For the Connected Missionary

Missionary Geek

Open BibleThere are many different places I go to get information while studying the Bible, but there are two websites that I tend to go back to much more than any others. These are BibleGateway.com and BlueLetterBible.org. While they both have Bible texts on them, I use them very differently from one another because of their individual strengths.

Bible Gateway
There are Bibles in more than 50 languages at Bible Gateway. Obviously this is one of the strengths of the website. It is easy to set your preferred language and Bible translation. When you do various searches, either searching by verse or word, the results show up using the version of the Bible you chose. As far as a quick and easy search tool, Bible Gateway fits that perfectly.

Bible Gateway has paid for copyright permission for many different translations that normally don’t show up in free Bible study tools. If the text of the version of translation you use is not available on other tools, then Bible Gateway may be the place to get the text you need. The value of this is that you can cut and paste the Bible text into your sermon notes. Otherwise you would have to manually type each text.

Blue Letter Bible
The website for Blue Letter Bible allows you to search Bible texts just like you would at Bible Gateway, but the choice of translations is considerably smaller. The study tools that they provide more than make up for the lack of translations.

Blue Letter Bible provides scripture commentaries by 25 different authors. There are maps and Bible charts along with multiple devotionals. The list of tools is extensive: dictionaries, encyclopedias, book introductions and outlines, timelines, and information about cults. There are many more tools than I have ever ventured to figure out.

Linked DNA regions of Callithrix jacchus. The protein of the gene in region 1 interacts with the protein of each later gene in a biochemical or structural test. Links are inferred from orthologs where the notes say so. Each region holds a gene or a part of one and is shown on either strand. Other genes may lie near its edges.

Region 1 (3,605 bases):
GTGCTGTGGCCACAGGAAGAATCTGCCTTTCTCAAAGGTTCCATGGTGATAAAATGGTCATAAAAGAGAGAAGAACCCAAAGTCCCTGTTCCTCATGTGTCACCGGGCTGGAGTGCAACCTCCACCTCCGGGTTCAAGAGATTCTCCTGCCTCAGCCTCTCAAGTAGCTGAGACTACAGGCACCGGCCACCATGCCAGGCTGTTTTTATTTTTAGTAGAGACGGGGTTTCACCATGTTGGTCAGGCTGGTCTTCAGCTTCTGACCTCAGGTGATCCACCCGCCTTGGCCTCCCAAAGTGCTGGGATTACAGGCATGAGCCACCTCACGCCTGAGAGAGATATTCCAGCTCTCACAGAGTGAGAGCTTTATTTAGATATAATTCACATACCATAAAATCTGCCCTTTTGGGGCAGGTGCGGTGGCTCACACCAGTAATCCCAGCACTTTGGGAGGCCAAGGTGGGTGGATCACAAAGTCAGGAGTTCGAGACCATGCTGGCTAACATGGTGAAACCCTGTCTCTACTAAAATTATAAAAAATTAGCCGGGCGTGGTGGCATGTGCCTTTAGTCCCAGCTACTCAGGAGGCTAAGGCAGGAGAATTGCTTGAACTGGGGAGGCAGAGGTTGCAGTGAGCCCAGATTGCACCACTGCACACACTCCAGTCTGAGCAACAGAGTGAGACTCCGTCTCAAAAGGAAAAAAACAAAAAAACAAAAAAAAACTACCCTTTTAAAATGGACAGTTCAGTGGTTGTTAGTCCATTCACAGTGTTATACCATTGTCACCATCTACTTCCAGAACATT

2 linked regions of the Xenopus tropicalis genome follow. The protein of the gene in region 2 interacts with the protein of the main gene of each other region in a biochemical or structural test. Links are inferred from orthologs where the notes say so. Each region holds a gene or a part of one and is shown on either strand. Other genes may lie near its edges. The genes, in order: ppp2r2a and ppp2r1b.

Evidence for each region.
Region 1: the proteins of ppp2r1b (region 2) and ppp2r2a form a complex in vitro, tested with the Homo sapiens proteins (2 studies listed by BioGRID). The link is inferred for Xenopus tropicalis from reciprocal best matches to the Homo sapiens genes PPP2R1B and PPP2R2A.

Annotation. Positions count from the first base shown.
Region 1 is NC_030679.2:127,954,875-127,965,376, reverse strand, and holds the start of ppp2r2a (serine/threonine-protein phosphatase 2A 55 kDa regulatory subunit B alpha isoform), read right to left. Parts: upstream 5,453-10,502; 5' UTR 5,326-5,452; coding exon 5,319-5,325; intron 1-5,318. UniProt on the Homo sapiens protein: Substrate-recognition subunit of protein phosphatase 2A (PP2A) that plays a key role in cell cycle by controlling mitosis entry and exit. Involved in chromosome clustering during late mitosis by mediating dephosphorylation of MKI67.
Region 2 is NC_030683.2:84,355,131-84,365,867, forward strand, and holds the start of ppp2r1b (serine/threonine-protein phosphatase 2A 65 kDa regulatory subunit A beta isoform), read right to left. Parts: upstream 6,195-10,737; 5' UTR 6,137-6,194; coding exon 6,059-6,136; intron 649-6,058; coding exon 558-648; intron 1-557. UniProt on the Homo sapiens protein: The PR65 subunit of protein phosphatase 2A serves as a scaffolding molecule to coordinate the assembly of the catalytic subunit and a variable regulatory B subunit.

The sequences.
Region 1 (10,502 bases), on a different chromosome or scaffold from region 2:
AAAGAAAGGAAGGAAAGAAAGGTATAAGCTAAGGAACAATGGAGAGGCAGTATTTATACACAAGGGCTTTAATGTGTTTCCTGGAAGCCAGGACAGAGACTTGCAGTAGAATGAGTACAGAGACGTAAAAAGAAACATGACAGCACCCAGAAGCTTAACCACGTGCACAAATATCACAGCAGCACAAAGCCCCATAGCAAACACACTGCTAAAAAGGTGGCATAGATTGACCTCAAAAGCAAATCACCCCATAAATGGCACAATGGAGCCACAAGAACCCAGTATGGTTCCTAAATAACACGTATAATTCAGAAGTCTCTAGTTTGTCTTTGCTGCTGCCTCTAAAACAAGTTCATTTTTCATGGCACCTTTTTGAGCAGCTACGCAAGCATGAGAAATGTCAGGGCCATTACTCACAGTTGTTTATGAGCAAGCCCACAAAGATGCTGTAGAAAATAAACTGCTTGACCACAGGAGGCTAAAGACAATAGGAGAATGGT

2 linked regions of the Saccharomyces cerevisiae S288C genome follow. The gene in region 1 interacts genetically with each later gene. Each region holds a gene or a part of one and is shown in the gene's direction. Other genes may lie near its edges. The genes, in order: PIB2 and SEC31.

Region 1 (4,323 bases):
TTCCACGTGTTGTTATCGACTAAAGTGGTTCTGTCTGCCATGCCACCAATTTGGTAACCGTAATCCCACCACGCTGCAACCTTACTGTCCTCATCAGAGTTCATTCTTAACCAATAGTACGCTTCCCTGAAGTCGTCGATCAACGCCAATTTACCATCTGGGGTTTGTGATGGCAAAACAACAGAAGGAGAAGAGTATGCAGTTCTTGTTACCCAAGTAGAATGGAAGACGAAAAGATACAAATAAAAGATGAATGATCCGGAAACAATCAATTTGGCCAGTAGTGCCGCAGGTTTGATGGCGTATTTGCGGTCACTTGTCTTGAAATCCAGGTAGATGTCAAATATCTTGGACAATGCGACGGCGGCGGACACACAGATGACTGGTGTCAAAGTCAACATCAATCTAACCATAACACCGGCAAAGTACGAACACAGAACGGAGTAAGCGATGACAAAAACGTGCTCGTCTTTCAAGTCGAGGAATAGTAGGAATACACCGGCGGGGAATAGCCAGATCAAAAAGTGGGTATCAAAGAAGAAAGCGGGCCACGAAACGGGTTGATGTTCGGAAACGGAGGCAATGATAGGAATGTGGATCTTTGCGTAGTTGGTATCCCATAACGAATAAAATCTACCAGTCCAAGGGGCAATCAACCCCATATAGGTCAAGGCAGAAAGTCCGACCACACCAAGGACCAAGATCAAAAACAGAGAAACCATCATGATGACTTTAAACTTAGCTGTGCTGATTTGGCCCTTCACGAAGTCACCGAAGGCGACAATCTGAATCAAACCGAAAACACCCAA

Personally I use Blue Letter Bible because of the Strong’s concordance information. On each verse you are able to display the Strong’s numbers in the passage. Clicking on the number gives you the Strong’s information in a matter of seconds instead of having to take up half your desk trying to open the physical book.

Both of these tools have their strengths and weaknesses. They complement each other well.

Which are your favorite online Bible study tools? Please leave a comment and let other readers know.

About the author

David is a missionary working with the Deaf. His focus is helping churches in Latin America start ministries for the Deaf in their communities. He currently lives with his wife and kids in Mérida, México. David also serves as the Director of Deaf Ministries for his mission board, Baptist International Outreach.

6 Comments for this entry

  • Ken Mullins says:

    My favorite is http://bible.org/.

    Ken & Chyrl Mullins
    Wycliffe Bible Translators

    “The NET Bible New Testament is faithful to the original Greek. It is a refreshing and radical departure from previous translations of the Bible into English. It includes extensive translators’ notes explaining and defending the translation and showing other options for handling difficult passages. The translators’ notes, along with the study notes and textual notes, form an excellent resource for pastors, teachers, and students of the Bible. Yet the translation itself is still easy to read and understand, well suited for pulpit use as well as personal reading and study. Highly recommended!”
    ~ Howard G. Hendricks

  • Kristie says:

    Bible Study Tools is my favorite. They have all the English translations that BG has, plus they have all of the commentaries that you mention BlueLetter having and more. I use their dictionaries and commentaries a lot. Plus, I like the fact that I can tag verses and take notes that I save in my account. It’s nice to be able to look back at notes and comments I’ve made on passages.

    • David Peach says:

      Thanks Kristie. I was not aware of that website. I will put it in my list of places to start using. It doesn’t have as many Bible translations as Bible Gateway, but no one else seems to either.

      I appreciate you giving me a new resource and leaving a comment.

  • I actually like youversion.com. Now that I am doing more and more online and in the cloud (on a netbook running one program sure beats 7 or more) it is a nice alternative to other bible software, while it isn’t as full as dedicated software, I like the layout.

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